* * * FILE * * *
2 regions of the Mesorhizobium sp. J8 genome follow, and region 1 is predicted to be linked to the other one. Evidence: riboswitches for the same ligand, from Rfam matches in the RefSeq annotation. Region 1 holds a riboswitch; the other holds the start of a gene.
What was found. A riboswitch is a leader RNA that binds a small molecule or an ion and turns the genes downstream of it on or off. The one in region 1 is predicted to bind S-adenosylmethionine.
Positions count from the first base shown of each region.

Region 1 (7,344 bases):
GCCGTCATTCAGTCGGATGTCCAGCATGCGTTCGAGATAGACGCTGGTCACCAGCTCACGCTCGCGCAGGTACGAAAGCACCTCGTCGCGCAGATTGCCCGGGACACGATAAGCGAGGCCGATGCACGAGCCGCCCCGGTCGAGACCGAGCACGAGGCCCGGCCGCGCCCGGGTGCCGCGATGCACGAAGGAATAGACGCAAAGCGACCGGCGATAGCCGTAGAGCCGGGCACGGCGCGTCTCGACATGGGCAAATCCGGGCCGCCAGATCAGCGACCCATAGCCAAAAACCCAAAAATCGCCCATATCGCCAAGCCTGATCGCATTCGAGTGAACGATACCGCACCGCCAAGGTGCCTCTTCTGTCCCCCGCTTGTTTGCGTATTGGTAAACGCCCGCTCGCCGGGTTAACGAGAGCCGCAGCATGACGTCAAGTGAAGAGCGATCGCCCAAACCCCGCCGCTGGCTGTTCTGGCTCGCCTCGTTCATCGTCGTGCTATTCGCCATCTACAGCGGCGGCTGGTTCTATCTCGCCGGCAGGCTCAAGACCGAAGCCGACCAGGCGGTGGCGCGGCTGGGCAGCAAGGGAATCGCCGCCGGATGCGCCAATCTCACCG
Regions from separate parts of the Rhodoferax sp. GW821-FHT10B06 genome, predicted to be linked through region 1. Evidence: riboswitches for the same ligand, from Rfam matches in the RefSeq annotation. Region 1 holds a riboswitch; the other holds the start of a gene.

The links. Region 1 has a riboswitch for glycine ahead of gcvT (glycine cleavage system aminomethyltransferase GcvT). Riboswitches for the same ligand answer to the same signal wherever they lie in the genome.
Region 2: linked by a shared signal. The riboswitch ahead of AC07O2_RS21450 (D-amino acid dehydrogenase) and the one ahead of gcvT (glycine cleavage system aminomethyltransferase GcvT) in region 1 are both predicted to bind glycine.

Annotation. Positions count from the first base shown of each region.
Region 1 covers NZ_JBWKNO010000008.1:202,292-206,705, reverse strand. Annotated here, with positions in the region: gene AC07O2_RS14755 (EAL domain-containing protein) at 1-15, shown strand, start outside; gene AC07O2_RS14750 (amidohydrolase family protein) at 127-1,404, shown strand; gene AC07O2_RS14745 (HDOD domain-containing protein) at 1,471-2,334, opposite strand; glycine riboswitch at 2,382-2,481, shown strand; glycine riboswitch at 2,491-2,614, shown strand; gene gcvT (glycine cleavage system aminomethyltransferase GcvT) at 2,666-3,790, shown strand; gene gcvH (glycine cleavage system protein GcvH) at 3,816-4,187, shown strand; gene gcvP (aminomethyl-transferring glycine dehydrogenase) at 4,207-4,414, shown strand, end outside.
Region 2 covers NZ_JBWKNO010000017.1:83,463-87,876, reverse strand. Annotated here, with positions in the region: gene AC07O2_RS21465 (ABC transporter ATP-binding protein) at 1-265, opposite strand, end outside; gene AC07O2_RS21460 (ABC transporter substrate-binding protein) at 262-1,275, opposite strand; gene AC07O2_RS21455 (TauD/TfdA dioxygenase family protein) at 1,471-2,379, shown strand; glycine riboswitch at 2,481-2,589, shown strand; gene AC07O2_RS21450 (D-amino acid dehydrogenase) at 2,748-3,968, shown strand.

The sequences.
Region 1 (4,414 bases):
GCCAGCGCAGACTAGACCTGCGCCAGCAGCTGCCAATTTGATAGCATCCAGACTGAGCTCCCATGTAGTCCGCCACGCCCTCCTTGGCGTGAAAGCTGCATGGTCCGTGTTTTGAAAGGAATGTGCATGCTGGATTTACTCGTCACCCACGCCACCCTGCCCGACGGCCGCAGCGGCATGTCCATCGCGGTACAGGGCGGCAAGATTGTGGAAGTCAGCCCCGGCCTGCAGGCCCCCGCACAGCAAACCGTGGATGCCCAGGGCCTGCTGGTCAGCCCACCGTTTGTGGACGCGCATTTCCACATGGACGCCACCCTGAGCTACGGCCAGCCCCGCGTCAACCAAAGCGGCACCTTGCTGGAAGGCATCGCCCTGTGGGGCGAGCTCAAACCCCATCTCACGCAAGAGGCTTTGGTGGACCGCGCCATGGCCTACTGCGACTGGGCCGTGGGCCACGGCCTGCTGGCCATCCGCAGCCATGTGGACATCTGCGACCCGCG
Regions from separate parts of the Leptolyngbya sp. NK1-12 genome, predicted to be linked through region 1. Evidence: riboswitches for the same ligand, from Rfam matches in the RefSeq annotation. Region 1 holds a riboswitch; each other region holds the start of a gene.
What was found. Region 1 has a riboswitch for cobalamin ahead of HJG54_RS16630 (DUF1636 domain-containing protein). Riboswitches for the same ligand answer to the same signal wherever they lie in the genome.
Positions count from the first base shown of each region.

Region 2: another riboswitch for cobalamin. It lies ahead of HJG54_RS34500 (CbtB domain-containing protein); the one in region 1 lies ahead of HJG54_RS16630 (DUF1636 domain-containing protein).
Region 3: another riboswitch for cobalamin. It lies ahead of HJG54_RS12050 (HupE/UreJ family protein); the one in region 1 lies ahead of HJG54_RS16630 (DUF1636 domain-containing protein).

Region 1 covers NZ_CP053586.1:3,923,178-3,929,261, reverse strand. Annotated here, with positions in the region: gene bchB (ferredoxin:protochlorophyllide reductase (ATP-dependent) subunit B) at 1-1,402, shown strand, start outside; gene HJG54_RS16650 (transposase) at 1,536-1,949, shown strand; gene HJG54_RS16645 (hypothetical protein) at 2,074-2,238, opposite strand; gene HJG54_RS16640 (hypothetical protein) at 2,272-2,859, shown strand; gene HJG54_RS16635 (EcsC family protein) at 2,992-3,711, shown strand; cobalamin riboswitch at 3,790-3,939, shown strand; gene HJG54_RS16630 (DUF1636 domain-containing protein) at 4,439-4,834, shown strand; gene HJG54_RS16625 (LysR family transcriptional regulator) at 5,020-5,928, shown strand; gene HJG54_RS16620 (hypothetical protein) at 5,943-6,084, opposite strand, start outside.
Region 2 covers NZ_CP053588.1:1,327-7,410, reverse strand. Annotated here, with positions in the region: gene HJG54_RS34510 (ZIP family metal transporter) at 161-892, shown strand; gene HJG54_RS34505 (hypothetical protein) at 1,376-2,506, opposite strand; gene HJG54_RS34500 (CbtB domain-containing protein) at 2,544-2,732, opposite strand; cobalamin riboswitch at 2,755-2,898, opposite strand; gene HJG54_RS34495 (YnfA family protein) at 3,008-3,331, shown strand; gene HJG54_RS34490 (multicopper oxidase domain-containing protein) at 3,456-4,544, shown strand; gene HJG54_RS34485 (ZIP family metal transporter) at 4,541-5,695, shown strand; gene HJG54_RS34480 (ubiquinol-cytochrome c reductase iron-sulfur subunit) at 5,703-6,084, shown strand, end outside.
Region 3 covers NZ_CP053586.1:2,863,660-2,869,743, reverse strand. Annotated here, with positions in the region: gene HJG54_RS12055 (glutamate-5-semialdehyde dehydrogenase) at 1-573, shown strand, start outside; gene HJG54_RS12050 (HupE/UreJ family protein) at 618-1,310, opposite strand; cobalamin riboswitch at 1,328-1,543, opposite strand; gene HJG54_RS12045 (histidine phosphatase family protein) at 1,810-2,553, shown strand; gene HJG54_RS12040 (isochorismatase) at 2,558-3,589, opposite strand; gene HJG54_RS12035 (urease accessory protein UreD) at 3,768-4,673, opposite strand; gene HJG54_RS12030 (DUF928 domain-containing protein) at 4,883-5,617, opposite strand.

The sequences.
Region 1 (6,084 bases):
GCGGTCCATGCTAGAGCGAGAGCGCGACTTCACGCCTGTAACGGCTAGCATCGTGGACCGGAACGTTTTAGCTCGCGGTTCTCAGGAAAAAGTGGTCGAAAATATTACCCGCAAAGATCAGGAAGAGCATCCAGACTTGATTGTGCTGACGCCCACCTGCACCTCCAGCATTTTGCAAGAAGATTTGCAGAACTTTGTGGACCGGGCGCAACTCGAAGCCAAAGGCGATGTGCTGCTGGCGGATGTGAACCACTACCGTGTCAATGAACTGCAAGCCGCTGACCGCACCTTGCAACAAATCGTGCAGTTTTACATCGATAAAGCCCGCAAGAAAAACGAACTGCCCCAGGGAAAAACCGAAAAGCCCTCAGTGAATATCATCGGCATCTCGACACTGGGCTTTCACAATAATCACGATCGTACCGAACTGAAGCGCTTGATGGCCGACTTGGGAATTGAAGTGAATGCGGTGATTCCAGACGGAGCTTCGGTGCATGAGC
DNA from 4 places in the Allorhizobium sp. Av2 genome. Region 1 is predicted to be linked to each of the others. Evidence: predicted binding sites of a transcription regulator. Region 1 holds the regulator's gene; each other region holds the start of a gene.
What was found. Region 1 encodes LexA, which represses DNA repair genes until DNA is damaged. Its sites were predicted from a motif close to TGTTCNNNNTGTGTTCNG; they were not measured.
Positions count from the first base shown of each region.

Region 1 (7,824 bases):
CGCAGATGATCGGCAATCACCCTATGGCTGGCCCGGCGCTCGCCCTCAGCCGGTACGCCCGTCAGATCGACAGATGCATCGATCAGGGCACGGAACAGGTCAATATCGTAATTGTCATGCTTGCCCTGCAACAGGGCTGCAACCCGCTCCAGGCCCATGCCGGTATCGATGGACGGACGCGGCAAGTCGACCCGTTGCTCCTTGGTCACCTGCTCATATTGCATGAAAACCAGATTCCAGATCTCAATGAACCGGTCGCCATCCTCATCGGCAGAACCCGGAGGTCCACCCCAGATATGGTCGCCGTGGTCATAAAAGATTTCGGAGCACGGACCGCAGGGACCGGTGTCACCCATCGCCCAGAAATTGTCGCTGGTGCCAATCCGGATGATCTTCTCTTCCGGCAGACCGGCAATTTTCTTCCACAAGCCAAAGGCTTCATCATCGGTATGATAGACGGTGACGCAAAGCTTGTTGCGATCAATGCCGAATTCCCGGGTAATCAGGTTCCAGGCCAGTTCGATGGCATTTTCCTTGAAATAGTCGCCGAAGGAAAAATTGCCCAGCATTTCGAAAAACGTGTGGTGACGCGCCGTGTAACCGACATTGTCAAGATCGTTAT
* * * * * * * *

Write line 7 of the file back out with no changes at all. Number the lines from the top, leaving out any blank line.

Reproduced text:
The links. Region 1 has a riboswitch for glycine ahead of gcvT (glycine cleavage system aminomethyltransferase GcvT). Riboswitches for the same ligand answer to the same signal wherever they lie in the genome.